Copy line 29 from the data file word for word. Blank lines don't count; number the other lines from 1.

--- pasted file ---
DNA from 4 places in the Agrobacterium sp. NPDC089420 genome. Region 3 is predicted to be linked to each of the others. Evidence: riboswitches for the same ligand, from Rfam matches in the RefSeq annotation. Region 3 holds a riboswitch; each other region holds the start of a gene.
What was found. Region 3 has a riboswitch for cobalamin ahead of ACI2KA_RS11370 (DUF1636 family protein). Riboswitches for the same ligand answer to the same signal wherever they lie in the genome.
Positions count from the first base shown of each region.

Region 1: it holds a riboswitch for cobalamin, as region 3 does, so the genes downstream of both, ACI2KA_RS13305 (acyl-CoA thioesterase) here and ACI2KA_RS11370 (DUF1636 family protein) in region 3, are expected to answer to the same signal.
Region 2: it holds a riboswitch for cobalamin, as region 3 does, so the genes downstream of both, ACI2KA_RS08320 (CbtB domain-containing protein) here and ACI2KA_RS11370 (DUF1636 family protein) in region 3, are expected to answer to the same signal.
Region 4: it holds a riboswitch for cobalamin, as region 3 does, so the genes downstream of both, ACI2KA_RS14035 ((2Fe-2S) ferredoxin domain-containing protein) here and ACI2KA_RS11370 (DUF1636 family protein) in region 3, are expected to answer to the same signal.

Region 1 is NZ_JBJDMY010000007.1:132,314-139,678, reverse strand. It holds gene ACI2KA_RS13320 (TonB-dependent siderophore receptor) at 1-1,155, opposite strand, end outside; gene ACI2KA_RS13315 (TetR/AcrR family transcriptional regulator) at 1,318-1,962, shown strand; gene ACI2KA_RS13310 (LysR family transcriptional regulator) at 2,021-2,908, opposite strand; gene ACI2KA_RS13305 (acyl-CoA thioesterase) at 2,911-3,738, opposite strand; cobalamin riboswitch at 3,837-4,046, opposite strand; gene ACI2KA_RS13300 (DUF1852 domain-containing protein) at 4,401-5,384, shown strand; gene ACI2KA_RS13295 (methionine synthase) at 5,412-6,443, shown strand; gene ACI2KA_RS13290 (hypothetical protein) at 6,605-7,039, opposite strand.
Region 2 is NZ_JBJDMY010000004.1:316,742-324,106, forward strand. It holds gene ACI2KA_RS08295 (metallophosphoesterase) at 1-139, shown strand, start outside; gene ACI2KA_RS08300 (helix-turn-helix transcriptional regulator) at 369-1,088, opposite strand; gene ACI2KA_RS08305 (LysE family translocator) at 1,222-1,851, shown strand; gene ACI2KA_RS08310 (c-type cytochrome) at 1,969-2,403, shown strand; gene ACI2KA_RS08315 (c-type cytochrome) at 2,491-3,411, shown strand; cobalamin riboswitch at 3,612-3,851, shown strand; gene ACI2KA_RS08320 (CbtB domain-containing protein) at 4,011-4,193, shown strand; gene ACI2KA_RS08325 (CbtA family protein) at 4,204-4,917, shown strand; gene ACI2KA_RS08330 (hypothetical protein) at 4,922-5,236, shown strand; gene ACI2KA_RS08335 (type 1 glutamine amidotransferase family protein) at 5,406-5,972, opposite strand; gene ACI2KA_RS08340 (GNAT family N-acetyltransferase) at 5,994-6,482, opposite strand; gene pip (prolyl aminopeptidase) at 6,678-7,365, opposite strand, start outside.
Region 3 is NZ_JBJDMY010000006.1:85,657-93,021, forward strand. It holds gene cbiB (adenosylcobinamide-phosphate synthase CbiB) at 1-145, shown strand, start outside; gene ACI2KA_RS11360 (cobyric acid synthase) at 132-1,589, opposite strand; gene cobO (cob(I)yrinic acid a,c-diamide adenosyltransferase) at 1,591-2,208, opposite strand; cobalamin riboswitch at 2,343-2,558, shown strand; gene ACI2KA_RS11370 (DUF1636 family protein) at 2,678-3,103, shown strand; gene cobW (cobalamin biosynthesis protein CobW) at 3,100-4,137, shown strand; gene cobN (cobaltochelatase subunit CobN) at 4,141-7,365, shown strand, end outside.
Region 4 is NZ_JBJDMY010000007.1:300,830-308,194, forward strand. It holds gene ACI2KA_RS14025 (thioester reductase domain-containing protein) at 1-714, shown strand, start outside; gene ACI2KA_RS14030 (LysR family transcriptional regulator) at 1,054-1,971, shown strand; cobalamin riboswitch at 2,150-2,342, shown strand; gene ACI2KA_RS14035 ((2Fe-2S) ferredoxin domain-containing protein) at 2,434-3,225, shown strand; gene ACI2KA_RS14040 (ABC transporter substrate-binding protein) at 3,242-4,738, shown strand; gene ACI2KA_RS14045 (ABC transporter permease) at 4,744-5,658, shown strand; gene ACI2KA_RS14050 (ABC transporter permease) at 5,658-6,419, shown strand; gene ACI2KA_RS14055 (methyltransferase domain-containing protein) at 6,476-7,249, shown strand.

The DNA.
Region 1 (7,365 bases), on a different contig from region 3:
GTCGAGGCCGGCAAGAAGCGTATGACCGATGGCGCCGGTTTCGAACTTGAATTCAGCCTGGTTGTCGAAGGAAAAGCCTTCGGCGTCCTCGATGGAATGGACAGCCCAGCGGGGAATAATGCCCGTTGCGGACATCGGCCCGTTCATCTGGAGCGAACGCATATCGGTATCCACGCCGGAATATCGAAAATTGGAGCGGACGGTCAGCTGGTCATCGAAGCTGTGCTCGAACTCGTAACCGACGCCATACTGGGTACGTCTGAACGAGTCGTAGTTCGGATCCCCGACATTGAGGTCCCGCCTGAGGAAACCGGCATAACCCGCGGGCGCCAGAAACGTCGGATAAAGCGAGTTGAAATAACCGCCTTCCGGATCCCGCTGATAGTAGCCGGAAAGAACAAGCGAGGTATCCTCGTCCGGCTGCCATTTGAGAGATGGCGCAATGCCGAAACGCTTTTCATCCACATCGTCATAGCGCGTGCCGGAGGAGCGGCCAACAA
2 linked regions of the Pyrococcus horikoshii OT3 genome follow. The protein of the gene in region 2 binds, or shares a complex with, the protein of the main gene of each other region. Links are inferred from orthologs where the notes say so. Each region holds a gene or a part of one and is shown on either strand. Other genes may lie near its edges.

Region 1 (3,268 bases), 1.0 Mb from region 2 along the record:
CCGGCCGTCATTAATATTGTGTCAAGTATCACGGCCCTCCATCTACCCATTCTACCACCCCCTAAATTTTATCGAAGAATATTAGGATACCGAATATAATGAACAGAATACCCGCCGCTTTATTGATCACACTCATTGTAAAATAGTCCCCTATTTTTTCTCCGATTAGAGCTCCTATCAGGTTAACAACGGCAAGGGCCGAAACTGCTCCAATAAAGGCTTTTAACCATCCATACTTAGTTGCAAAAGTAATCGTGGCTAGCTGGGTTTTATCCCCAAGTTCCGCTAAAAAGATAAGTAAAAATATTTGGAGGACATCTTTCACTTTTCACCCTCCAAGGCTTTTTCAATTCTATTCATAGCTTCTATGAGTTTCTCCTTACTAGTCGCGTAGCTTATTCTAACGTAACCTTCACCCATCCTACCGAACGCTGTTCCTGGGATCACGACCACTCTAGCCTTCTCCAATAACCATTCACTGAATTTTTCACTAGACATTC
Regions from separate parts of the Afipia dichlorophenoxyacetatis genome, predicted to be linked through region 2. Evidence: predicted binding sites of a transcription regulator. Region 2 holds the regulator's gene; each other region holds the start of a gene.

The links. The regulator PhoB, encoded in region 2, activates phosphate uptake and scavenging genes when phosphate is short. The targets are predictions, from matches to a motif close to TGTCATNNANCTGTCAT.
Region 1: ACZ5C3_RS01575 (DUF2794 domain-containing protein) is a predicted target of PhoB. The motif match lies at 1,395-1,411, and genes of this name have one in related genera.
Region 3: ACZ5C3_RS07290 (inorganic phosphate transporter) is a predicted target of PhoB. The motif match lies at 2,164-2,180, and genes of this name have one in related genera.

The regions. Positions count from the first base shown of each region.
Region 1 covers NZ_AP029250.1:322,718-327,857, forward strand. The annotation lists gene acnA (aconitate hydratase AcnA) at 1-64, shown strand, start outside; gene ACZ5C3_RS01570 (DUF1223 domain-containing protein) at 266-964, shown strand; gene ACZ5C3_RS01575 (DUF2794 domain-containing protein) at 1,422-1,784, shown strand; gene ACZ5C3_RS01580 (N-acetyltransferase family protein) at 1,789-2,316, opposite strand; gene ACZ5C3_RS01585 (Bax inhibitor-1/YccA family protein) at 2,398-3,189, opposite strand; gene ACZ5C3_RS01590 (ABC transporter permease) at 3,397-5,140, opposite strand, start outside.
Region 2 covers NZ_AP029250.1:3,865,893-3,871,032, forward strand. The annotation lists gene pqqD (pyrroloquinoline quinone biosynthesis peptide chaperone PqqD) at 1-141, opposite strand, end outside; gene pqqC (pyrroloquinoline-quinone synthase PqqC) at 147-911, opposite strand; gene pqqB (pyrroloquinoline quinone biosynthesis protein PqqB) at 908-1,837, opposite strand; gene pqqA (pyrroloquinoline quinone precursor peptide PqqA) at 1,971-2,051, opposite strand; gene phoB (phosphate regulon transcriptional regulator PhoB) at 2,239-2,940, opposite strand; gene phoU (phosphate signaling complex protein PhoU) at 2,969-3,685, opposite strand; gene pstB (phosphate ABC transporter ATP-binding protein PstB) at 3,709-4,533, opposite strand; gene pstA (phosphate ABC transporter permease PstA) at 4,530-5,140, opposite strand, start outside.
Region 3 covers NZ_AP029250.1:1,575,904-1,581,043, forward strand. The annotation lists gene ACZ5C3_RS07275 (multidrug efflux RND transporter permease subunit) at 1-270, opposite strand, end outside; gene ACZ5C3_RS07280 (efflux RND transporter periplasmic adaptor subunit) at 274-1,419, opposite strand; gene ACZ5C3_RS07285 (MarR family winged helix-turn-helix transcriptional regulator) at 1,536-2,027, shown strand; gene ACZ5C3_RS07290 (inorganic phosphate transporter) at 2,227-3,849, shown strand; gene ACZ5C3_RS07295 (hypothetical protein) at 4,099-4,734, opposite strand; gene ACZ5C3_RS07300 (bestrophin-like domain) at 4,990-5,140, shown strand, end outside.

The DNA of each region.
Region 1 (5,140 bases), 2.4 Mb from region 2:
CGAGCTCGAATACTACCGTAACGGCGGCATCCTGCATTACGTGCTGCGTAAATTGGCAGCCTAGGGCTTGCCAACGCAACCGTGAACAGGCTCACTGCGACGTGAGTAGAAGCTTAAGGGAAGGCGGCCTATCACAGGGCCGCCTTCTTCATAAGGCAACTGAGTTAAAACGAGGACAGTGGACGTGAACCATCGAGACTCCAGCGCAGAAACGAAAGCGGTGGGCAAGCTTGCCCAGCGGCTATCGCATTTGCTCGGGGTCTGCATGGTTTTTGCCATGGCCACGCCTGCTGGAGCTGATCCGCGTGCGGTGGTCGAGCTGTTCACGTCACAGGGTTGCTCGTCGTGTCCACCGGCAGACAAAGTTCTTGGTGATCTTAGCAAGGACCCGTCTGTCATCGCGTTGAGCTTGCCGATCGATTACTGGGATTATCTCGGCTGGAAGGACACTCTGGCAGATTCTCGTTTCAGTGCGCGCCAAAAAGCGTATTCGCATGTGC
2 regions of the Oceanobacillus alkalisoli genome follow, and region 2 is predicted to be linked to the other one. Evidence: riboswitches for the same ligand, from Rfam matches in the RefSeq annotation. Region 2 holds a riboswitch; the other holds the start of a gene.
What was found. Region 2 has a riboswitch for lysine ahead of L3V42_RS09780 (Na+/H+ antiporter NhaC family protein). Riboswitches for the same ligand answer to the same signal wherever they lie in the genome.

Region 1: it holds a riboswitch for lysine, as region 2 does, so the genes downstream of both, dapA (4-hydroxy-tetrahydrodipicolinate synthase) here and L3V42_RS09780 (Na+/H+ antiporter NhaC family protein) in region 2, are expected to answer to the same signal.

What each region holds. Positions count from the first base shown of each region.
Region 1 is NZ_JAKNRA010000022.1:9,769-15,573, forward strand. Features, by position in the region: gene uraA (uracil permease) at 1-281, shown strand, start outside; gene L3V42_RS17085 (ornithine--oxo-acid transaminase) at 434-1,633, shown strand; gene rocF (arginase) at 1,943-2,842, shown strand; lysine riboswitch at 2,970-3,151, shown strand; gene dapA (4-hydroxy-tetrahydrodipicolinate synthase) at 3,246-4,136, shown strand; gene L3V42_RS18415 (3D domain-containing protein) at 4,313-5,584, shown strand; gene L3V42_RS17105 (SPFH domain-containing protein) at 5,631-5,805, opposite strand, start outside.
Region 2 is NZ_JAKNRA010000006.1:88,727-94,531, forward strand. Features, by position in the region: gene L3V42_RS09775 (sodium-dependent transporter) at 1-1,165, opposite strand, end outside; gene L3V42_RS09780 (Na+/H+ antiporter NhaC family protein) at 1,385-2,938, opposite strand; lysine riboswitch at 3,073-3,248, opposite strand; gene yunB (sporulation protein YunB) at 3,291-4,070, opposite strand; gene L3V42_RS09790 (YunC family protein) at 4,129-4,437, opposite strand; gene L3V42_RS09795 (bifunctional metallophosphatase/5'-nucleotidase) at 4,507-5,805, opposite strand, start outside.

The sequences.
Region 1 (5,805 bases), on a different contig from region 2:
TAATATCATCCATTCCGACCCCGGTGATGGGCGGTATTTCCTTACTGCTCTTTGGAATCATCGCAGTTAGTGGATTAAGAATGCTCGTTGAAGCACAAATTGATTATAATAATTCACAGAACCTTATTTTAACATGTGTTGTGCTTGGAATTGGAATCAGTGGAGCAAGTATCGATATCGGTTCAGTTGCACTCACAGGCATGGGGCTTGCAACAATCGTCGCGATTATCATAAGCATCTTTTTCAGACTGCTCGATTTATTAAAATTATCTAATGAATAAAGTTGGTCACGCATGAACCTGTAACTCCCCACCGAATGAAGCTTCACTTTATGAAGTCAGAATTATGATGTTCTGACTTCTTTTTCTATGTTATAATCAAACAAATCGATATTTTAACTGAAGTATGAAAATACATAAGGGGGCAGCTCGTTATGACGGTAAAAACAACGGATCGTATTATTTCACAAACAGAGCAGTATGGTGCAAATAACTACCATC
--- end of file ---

What was found. Region 2 has a riboswitch for lysine ahead of L3V42_RS09780 (Na+/H+ antiporter NhaC family protein). Riboswitches for the same ligand answer to the same signal wherever they lie in the genome.